Tuesday, 16 April 2013

Design Anarchy

Designers are to our information age what engineers were to the age of steam, what scientists were to the age of reason. They set the mood of the mental environment - the look and lure of magazines, the tone and pull of TV, the give-and-take of the Net. They create the envy and desire that fuels the economy and the cynicism that underlies our postmodern condition.
But the most exciting thing about design today is not the digital pyrotechnics, the exploding, mutating forms - the wild anarchy of it all. It's the politics. More than any other profession, design stands in the crossfire of competing worldviews: modern vs. postmodern, commercial vs. uncommercial, Planet Earth vs. Planet Inc. Whether designers acknowledge it or not, their profession is one of the key sites of struggle over the production and distribution of meaning.
Many designers refuse to believe it. They went to design schools that taught them to be "professionals" whose job was simply to serve the "communication needs" of their clients. They were trained to distance themselves from the ethical and political values that underlie their work. Generations of designers learned to put their personal feelings aside and just deliver "design solutions."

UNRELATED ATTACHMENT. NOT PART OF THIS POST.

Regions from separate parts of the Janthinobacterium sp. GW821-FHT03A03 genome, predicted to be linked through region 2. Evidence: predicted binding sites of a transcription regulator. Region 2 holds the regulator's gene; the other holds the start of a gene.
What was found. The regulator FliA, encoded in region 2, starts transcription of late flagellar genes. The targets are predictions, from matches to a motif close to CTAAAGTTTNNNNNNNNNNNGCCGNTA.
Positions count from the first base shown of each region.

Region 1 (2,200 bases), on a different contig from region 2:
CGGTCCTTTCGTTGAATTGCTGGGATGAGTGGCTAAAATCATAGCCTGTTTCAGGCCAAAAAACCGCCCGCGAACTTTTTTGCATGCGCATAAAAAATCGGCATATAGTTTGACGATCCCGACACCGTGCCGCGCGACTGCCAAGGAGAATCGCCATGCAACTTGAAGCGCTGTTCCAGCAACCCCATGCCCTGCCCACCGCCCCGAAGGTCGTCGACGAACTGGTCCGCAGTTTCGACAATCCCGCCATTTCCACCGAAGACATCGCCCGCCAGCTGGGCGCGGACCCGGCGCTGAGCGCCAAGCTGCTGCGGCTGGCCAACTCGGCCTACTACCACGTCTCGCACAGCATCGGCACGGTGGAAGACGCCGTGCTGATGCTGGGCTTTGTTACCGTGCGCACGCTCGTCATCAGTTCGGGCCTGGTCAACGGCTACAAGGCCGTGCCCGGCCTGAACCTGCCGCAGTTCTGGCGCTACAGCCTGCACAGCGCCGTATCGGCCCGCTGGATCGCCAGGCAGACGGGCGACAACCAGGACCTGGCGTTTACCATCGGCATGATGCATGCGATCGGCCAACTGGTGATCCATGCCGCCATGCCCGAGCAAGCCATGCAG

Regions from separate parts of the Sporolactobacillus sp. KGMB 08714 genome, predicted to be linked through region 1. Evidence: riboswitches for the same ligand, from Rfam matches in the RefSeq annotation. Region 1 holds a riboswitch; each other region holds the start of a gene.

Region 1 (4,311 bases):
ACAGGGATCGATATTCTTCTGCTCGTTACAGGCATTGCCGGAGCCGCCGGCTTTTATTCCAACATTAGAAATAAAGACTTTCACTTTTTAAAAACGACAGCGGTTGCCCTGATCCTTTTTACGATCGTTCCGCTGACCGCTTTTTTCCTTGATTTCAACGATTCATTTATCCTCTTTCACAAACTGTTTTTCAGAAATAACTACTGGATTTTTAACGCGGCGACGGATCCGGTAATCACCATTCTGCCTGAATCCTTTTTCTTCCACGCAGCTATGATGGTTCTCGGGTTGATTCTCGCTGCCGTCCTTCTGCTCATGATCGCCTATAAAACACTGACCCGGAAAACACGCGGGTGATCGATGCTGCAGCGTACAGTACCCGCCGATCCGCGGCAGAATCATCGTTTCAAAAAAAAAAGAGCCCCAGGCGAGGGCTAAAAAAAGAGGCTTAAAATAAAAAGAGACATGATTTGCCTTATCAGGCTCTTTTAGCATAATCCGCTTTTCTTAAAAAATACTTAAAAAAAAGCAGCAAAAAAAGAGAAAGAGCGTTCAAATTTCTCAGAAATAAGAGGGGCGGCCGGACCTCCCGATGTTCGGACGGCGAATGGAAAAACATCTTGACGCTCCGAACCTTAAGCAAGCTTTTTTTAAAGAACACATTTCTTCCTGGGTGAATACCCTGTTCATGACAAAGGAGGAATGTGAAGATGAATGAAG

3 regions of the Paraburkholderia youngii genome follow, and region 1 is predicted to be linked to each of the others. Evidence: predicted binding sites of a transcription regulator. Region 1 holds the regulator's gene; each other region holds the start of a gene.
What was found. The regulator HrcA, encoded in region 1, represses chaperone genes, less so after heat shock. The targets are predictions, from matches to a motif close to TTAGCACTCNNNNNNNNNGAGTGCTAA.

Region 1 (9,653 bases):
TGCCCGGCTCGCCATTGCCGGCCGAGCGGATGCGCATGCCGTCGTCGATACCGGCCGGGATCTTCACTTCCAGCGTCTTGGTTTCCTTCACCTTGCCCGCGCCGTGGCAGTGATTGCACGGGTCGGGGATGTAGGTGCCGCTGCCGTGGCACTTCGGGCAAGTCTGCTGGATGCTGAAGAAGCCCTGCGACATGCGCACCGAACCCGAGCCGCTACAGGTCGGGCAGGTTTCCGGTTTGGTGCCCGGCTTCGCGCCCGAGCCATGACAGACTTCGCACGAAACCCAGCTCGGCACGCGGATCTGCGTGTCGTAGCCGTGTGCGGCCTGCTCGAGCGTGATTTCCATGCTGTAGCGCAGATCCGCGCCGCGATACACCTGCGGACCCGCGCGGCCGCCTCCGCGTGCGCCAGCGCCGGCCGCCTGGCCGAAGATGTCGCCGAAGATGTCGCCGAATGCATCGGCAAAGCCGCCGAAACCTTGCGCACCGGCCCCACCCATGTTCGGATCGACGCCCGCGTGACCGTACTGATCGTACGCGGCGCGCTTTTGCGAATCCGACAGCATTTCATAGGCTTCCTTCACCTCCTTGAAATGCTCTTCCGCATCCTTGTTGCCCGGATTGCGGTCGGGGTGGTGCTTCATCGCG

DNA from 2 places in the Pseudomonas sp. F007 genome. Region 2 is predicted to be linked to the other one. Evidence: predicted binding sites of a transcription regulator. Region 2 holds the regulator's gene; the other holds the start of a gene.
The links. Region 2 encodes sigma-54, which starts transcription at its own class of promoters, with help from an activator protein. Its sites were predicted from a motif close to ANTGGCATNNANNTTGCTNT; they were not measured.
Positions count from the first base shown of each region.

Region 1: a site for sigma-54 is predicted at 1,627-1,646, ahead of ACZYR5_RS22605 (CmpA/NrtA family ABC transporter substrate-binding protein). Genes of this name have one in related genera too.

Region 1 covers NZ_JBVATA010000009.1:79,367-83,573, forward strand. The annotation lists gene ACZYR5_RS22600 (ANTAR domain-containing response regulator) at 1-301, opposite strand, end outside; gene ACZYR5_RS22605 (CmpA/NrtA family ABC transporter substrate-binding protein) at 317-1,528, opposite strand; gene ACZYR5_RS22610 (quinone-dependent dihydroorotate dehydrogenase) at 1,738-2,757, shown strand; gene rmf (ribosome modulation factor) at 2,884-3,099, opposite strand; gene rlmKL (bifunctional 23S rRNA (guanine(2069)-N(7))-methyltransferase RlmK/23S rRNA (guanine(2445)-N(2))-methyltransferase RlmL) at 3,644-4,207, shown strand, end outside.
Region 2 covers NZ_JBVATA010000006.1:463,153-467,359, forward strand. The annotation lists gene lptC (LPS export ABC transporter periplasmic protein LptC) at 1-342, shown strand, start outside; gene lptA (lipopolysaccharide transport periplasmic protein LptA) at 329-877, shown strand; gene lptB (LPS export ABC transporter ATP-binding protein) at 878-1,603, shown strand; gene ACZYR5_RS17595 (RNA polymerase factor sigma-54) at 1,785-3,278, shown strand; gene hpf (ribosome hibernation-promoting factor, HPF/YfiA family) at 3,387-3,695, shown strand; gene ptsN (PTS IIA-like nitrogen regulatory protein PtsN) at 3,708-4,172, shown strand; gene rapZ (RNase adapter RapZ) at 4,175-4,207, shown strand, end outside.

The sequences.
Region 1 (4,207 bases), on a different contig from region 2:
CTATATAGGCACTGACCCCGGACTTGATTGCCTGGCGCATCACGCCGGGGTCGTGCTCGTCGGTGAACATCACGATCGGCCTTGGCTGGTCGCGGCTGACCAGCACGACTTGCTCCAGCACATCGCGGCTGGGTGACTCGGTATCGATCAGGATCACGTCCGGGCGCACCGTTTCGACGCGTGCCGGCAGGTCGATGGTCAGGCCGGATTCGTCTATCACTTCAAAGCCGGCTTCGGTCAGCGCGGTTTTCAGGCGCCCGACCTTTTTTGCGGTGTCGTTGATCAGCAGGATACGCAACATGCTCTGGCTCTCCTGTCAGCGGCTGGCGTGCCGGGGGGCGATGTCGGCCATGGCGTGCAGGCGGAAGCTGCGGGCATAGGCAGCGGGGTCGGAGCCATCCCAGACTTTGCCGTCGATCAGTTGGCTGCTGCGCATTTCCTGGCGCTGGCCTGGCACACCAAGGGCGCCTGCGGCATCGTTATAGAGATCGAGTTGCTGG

Critic Katherine McCoy likens this attitude to that of prostitutes, practitioners of the so-called oldest profession, who "must maintain an extreme of cool objectivity about the most intimate of human activities, disciplining their personal responses to deliver an impartial and consistent product to their clients."
Pity the high-powered, market-driven, modern designers. They're well paid for their commercial sex but passion eludes them.

This seems like a pretty drastic view although I do like how Lasn summarises with the last line which is a pretty good metaphor with designers with no conscience.

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